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No. 39: May-Jun 1985

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Shrimp trains are a'coming

In March's "Gallery" pages of Discover, several incredibly colored and patterned shrimp stun the eyes of the reader. Some of these shrimp put the gaudiest butterflies and birds to shame. We won't stop here to dwell on why some shrimp are so colorful while others are so tasty. The anomaly at hand is buried in the caption describing the red-andwhite striped peppermint shrimp, which decorates the Great Barrier Reef. It turns out that this shrimp, like the Atlantic spiny lobster, sometimes joins up with others of its species to form long moving trains or chains of animals. This behavior remains very puzzling to biologists.

(Anonymous; "Shrimp You Won't Find in Your Cocktail," Discover, 6:55, March 1985.)

Comment. Do shrimp belong with the insects? Yes, they are all arthropods.

From Science Frontiers #39, MAY-JUN 1985. 1985-2000 William R. Corliss

Science Frontiers Sourcebook Project Reviewed in:

Quotes

  • "A sourcebook of unexplained phenomena is therefore a valuable addition to a collection of scientific literature. William R. Corliss has provided this in the past with his source books of scientific anomalies in several subjects, and now he has provided it for astronomy. He has done an excellent job of collecting and editing a large amount of material, taken in part from scientific journals and in part from scientific reporting in the popular or semi-scientific press." -- "The Mysterious Universe: A Handbook of Astronomical Anomalies", reviwed by Thomas Gold, Cornell University, in Icarus, vol.41, 1980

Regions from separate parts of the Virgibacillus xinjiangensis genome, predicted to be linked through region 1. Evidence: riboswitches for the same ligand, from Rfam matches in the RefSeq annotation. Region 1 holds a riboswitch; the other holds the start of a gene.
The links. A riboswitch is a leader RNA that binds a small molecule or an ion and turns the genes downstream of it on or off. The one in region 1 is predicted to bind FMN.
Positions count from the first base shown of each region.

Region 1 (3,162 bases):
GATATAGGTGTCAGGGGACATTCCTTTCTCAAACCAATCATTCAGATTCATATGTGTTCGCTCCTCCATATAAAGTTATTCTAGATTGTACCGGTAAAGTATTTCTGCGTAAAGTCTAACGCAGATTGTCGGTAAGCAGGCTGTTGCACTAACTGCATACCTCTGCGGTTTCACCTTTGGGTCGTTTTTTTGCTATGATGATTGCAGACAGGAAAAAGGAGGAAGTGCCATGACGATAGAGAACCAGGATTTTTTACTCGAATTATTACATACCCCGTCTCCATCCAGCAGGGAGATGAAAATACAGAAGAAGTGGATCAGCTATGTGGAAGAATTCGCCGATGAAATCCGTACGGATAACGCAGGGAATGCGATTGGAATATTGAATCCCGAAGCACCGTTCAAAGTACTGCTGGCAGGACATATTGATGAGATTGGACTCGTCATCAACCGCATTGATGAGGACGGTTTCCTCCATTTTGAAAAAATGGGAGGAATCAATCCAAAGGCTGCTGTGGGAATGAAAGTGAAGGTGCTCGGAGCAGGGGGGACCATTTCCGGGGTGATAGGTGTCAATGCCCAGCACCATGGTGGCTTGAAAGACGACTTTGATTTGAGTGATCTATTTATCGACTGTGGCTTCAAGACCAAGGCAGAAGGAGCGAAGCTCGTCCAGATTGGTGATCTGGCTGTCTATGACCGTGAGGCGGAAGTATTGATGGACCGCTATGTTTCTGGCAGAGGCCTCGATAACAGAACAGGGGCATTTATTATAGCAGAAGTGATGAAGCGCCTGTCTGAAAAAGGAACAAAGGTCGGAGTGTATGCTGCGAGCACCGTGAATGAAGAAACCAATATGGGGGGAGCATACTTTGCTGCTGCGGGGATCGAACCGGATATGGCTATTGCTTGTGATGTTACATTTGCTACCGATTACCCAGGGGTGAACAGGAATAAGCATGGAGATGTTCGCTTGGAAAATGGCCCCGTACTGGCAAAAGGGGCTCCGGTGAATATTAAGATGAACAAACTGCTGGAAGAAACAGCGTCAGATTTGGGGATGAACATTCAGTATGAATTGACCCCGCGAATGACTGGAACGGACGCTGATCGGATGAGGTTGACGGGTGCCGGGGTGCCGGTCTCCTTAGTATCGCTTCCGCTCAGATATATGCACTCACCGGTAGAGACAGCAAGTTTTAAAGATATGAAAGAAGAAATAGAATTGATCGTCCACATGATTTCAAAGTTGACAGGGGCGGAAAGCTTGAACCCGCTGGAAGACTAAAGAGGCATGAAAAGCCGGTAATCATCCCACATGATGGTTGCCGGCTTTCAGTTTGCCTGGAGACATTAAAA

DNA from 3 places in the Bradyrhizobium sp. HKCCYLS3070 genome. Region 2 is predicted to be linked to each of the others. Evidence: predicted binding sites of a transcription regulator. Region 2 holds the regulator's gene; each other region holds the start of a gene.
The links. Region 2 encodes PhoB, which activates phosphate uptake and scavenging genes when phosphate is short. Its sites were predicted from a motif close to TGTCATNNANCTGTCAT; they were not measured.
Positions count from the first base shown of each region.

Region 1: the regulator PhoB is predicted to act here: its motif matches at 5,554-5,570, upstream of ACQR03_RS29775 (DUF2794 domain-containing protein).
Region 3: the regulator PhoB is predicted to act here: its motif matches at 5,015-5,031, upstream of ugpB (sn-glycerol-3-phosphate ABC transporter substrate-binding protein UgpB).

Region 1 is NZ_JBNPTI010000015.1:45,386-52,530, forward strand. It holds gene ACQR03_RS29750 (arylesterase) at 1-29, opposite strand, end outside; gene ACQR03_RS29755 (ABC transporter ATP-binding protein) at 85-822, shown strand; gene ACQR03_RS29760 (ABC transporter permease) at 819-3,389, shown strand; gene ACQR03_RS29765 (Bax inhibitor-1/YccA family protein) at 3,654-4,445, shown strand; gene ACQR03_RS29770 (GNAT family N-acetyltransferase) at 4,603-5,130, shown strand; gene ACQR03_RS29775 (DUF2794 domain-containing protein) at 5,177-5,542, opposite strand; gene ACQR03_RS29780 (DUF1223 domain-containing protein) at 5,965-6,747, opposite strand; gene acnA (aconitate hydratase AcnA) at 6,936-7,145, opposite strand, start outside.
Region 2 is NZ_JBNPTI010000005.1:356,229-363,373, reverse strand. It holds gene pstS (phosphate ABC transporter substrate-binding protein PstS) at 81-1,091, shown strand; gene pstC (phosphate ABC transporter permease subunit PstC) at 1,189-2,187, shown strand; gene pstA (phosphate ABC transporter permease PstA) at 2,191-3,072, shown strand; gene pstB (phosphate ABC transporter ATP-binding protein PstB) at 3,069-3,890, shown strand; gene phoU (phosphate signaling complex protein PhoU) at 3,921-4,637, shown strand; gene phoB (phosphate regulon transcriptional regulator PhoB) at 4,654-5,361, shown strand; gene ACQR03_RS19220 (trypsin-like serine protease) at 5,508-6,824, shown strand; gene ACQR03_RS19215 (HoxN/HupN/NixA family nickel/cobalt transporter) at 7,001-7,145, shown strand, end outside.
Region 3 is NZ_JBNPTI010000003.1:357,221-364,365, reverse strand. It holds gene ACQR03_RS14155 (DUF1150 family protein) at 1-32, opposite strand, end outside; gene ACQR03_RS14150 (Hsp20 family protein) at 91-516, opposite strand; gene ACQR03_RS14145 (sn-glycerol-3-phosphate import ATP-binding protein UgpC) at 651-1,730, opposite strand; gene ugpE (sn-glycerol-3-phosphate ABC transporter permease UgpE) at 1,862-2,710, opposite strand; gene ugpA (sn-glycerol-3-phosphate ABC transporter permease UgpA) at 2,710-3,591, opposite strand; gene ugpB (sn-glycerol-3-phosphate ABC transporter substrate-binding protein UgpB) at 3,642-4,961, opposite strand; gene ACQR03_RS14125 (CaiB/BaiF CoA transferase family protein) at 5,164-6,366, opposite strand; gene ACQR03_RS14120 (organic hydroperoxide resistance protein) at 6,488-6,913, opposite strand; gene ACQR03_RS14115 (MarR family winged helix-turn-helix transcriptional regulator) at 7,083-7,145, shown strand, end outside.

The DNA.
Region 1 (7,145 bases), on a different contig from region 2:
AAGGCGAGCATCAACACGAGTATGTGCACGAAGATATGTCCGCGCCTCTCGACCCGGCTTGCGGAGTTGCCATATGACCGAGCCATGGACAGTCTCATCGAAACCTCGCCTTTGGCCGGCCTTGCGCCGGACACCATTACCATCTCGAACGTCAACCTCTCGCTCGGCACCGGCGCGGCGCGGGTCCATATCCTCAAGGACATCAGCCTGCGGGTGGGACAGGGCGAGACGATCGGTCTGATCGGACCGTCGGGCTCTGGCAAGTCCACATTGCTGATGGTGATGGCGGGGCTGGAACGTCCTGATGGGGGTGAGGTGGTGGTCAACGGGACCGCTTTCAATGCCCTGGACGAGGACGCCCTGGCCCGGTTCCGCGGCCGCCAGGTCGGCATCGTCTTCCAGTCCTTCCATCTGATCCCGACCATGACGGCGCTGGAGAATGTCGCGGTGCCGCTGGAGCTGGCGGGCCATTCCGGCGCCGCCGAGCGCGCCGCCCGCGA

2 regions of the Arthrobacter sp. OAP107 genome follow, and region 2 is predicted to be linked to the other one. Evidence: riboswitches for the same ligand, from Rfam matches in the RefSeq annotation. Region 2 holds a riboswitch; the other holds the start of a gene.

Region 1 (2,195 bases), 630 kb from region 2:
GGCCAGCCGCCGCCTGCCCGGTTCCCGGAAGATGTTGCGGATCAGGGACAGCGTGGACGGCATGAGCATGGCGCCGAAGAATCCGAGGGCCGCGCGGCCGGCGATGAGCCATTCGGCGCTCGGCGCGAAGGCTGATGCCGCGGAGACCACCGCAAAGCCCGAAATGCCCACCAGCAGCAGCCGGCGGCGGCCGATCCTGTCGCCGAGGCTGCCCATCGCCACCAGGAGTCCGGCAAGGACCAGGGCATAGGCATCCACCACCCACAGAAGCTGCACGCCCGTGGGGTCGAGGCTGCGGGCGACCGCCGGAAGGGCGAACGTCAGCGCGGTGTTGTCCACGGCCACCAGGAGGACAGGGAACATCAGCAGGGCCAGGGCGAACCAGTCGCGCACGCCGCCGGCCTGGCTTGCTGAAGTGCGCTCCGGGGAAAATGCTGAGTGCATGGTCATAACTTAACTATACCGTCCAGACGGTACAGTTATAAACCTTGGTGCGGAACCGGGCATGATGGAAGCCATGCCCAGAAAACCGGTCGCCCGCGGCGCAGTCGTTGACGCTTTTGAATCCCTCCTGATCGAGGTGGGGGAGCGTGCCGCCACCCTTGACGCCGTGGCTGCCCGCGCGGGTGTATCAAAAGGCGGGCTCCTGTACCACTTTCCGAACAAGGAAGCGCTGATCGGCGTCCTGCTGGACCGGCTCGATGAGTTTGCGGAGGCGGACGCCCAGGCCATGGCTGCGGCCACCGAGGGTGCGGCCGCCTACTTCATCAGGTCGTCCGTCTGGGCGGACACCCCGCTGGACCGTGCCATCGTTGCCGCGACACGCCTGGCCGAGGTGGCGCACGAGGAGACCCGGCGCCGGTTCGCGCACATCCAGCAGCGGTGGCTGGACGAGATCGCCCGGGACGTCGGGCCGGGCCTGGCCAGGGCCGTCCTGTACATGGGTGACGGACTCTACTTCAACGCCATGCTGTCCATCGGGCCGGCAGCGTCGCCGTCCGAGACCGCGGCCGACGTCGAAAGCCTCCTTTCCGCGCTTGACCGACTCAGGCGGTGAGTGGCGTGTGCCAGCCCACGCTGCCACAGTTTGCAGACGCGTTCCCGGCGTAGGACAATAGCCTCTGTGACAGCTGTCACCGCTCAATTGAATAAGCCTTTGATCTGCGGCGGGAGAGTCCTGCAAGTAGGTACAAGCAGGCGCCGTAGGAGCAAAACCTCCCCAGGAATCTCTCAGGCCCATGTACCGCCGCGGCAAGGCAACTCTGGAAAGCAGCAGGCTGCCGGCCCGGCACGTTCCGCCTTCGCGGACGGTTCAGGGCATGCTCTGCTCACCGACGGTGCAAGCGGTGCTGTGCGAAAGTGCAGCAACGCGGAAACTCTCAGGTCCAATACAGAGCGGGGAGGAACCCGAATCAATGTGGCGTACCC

• "An interesting, systematic presentation of unusual weather [..] This book is recommended for a general audience" --"Corliss, William R., Tornados, Dark Days, Anomalous Precipitation, and Related Weather Phenomena, Sourcebook Project, 1983.", revieweed in Choice, September 1983
  • "..the science is necessarily somewhat speculative, but Corliss's symthesis is based on reputable sources." -- "Corliss, William R. (Compiler). Lightning, Auroras, Nocturnal Lights, and Related Luminous Phenomena" reviwed by Joseph M. Moran, Univ. of Wisconsin in Science Books and Films, Sep/Oct 1983

  • "Before opening the book, I set certain standards that a volume which treads into dangerous grounds grounds like this must meet. The author scrupulously met, or even exceeded those standards. Each phenomenon is exhaustively documented, with references to scientific journals [..] and extensive quotations" -- "Book Review: The moon and planets: a catalog of astronomical anomalies", The Sourcebook Project, 1985., Corliss, W. R., Journal of the Royal Astronomical Society of Canada, Vol. 81, no. 1 (1987), p. 24., 02/1987